£3 million of funding to bring full fibre to hundreds in Highlands and Islands
Following on from the re-investment of £2.23 million into the Highlands and Islands region of the Digital Scotland Superfast broadband programme, there is today the news that a further £3 million is to be re-invested.
The best part is that the £3 million is going to be used to deliver full fibre (FTTP) to hundreds more homes and has been triggered by take-up rates across the region and BT releasing under an accelerated plan funding it had previously received. The BDUK contracts generally contain clauses so that as the take-up edges closer to the point where a low risk commercial roll-out would have been possible that increasing amounts of the gap funding get returned.
With our partners we have invested over £400 million in the Digital Scotland Superfast Broadband programme, taking fibre broadband to areas where the market would not otherwise go. Connectivity in the Highlands and Islands has been transformed by the Digital Scotland programme.
The region as a whole has seen a huge increase in the availability of faster fibre-based services, with thinkbroadband reporting an increase from 18.6% fibre broadband coverage in January 2014 to over 92% today. Access to fast and reliable broadband is also key in boosting our business and public sectors, helping to underpin economic growth and drive productivity.
Grimsay and Great Bernera in the Outer Hebrides recently became our first fully ultrafast capable islands. We’re now set to see similar coverage in other areas that have been challenging to reach, including Waternish and Glendale in Skye. I’m delighted that as a result of great take-up of services in the region even more people across the area will benefit from the full fibre network.Minister for Energy, Connectivity and the Islands Paul Wheelhouse
The fibre figures are referring to the combined FTTP and VDSL2 coverage figures and for VDSL2 this includes those so far from their cabinet that VDSL2 might struggle to provide 1 Mbps. The better tracker for the success is the superfast figures (30 Mbps and faster) which since January 2014 has climbed from 16.4% to 80.3% and this means the area is in the bottom ten for superfast coverage (if HIE is treated as its own local authority area, the Orkney Islands is the 2nd worst area at 65.2% only kept off the bottom by the City of London). So a lot has changed and without the BDUK project the figures would be a lot lower, but still plenty of work to do since 50,000 are probably without a superfast option. The FTTP figure may be a marginally higher as we've not done a close inspection for more FTTP in the Highlands and Islands for a while, so if you have FTTP access and are missing on our checker or maps do contact us. Our tracker for the exchanges that comprise the Highlands and Islands area is at https://labs.thinkbroadband.com/local/HIE and the speed test results reveal that while FTTC/VDSL is managing an average (mean) download speed of 33 Mbps (7 Mbps up), this is slower than those with FTTP which manages 72.1 Mbps down (21.9 Mbps up). The difference between the VDSL2 and FTTP speeds being a mixture of the distance problems due to VDSL2 and that some will be buying the over 80 Mbps options on the full fibre platform.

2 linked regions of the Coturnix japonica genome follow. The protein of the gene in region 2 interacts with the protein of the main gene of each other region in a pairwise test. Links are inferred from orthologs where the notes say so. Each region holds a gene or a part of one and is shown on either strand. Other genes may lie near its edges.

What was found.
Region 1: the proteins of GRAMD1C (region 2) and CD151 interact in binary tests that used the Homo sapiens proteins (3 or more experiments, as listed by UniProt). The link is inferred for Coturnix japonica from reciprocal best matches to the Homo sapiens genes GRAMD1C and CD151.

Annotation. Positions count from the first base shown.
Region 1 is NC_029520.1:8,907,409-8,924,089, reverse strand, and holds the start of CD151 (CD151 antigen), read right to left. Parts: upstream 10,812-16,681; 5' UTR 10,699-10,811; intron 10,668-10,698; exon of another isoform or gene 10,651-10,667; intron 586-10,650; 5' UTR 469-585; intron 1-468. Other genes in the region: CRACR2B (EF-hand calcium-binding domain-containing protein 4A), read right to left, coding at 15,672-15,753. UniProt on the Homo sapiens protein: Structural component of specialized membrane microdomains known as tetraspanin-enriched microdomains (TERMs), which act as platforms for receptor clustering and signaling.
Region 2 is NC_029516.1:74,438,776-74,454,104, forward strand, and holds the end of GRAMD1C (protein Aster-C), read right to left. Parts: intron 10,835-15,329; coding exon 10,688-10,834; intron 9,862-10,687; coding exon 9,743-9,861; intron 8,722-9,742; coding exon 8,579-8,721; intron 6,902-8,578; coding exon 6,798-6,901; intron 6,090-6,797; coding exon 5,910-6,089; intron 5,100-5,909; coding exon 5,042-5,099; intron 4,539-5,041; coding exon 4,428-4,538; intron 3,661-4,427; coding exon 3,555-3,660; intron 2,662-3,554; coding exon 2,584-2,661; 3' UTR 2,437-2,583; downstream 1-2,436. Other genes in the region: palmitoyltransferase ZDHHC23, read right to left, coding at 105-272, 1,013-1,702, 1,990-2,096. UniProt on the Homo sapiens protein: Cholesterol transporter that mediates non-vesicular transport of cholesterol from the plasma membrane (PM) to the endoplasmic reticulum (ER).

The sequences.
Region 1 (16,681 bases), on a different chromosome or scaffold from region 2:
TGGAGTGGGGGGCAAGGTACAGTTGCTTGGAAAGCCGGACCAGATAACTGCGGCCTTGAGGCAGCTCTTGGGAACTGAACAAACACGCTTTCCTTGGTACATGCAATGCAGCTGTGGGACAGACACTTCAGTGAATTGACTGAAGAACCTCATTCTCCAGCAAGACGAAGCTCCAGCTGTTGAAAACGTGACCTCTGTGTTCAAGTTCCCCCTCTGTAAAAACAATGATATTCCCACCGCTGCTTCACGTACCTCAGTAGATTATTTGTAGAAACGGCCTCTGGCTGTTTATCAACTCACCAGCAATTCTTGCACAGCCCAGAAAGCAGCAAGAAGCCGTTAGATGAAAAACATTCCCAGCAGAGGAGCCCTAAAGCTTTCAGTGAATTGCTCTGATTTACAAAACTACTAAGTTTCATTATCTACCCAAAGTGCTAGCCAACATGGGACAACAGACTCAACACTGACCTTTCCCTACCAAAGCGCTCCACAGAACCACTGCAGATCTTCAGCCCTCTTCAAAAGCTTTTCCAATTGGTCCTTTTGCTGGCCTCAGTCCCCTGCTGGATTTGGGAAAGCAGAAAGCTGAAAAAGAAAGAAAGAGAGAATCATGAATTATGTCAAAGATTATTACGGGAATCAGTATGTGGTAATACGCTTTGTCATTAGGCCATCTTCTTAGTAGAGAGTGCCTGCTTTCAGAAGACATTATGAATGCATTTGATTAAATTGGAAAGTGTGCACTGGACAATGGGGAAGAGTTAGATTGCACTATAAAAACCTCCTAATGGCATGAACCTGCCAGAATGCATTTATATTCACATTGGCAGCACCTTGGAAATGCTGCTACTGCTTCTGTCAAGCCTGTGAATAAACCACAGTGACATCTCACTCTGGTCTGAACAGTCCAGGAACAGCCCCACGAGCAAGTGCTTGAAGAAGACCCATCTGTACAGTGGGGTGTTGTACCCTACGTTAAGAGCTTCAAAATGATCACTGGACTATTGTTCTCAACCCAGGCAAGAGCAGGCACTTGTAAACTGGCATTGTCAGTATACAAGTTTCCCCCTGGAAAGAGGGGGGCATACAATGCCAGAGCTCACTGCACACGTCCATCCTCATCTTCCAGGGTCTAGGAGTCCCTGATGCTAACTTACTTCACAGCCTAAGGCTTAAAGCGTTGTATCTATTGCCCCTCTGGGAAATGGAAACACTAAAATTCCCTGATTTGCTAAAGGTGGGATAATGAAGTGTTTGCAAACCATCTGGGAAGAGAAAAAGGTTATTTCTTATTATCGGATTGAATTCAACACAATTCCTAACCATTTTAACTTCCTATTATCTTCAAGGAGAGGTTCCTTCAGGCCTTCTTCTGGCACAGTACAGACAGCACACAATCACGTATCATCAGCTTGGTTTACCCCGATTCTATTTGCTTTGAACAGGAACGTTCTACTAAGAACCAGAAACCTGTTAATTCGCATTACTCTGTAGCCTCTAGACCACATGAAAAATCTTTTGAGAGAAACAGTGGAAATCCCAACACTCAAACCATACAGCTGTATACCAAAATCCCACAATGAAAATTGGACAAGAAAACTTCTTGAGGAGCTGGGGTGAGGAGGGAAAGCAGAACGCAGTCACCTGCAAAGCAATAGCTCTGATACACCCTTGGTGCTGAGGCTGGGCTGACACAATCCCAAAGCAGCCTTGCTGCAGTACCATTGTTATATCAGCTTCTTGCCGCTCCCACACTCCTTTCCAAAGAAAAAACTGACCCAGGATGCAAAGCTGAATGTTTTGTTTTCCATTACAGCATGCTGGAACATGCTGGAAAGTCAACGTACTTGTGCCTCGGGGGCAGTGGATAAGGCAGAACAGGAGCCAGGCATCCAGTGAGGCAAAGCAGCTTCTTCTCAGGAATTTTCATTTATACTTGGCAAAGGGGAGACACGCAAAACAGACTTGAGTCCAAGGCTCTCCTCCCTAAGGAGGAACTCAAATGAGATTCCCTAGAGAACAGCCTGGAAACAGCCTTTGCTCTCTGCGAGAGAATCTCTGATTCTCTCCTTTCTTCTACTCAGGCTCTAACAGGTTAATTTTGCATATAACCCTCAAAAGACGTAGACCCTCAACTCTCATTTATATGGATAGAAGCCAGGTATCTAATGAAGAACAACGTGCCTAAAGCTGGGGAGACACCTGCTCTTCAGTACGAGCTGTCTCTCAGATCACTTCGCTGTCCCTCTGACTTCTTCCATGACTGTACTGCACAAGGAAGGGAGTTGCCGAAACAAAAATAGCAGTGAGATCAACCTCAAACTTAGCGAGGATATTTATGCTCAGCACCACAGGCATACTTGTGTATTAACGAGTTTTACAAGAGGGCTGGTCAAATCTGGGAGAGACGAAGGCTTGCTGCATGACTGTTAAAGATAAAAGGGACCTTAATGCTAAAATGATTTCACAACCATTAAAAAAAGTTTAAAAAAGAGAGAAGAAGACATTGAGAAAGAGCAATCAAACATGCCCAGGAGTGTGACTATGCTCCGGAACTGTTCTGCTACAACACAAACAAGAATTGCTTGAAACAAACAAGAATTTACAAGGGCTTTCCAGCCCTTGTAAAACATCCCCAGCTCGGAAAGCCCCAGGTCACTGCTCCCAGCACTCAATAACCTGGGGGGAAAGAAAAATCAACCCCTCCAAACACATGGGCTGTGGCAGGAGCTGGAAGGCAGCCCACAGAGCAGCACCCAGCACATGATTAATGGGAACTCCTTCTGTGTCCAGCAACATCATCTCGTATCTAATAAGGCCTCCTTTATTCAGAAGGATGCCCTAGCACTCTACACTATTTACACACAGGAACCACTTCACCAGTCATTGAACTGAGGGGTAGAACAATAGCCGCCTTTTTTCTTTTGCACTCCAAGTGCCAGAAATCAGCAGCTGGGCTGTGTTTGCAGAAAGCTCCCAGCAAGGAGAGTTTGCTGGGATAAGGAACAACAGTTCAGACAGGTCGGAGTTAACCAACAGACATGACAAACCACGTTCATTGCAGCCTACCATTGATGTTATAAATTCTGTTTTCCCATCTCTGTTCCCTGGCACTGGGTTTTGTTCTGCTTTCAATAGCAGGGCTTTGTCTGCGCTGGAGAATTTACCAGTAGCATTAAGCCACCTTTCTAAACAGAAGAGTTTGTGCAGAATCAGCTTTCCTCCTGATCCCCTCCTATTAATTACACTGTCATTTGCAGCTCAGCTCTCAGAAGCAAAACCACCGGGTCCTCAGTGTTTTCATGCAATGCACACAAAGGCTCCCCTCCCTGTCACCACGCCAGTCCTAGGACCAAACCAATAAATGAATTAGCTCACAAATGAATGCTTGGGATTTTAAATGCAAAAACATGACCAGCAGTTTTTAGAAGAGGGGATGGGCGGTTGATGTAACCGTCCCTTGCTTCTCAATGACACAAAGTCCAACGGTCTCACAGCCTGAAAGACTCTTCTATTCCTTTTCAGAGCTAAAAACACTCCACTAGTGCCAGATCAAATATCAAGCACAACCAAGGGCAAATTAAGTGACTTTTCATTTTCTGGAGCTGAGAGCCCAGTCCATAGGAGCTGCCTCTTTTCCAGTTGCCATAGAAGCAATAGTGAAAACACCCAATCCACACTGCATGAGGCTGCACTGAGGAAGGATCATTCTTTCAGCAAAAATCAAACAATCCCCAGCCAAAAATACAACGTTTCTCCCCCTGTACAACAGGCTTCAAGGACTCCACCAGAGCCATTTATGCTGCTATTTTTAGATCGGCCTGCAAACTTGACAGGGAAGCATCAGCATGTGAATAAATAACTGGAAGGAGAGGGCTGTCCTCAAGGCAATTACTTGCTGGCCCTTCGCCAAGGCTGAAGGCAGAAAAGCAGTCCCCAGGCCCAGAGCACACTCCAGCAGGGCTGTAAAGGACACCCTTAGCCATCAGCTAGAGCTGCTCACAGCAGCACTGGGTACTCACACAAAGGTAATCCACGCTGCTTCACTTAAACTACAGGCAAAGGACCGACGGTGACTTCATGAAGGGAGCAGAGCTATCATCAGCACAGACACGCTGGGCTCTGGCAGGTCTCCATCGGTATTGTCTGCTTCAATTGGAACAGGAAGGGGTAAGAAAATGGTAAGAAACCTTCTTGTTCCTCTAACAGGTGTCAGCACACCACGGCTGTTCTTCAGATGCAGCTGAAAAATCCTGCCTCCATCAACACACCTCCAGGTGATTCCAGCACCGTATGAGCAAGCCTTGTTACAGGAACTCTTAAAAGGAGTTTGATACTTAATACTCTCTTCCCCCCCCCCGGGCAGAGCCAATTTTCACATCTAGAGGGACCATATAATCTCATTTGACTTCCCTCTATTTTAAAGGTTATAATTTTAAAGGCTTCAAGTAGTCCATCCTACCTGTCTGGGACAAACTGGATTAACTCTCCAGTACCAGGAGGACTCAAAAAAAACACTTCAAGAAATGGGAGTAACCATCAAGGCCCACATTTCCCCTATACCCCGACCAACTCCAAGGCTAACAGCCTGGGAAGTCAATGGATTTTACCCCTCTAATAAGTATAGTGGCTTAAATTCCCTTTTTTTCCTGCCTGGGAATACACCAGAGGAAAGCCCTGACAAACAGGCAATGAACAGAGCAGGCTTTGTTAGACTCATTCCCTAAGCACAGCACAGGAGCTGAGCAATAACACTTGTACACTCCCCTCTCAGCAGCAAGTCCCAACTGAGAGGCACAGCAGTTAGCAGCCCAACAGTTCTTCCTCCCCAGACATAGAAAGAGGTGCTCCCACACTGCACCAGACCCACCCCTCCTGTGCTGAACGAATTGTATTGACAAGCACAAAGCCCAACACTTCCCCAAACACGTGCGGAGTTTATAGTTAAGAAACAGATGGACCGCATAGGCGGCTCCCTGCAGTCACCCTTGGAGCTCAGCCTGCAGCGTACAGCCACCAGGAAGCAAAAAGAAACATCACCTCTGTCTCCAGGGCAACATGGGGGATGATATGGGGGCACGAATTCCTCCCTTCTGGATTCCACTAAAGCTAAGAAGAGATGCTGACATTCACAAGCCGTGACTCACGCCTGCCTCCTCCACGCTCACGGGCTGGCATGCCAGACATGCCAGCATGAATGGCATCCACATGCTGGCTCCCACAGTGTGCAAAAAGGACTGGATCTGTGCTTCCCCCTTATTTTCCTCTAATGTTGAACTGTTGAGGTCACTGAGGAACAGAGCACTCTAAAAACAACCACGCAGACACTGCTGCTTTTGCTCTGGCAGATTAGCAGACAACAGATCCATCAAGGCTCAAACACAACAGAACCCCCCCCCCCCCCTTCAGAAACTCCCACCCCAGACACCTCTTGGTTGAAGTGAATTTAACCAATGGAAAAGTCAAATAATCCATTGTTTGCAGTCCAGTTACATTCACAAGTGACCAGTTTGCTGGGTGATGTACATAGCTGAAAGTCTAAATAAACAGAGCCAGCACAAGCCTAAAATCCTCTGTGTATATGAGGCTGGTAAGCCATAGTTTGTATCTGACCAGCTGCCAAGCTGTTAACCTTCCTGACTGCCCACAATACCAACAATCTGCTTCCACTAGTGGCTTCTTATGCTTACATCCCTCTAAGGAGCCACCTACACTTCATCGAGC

The future for the majority of those waiting for superfast in this large area depends on the R100 project.
The £3 million of funding for hundreds of FTTP premises could be £30,000 per property if the 100 hardest to reach properties are delivered or £3,333 per property if 900 properties benefit.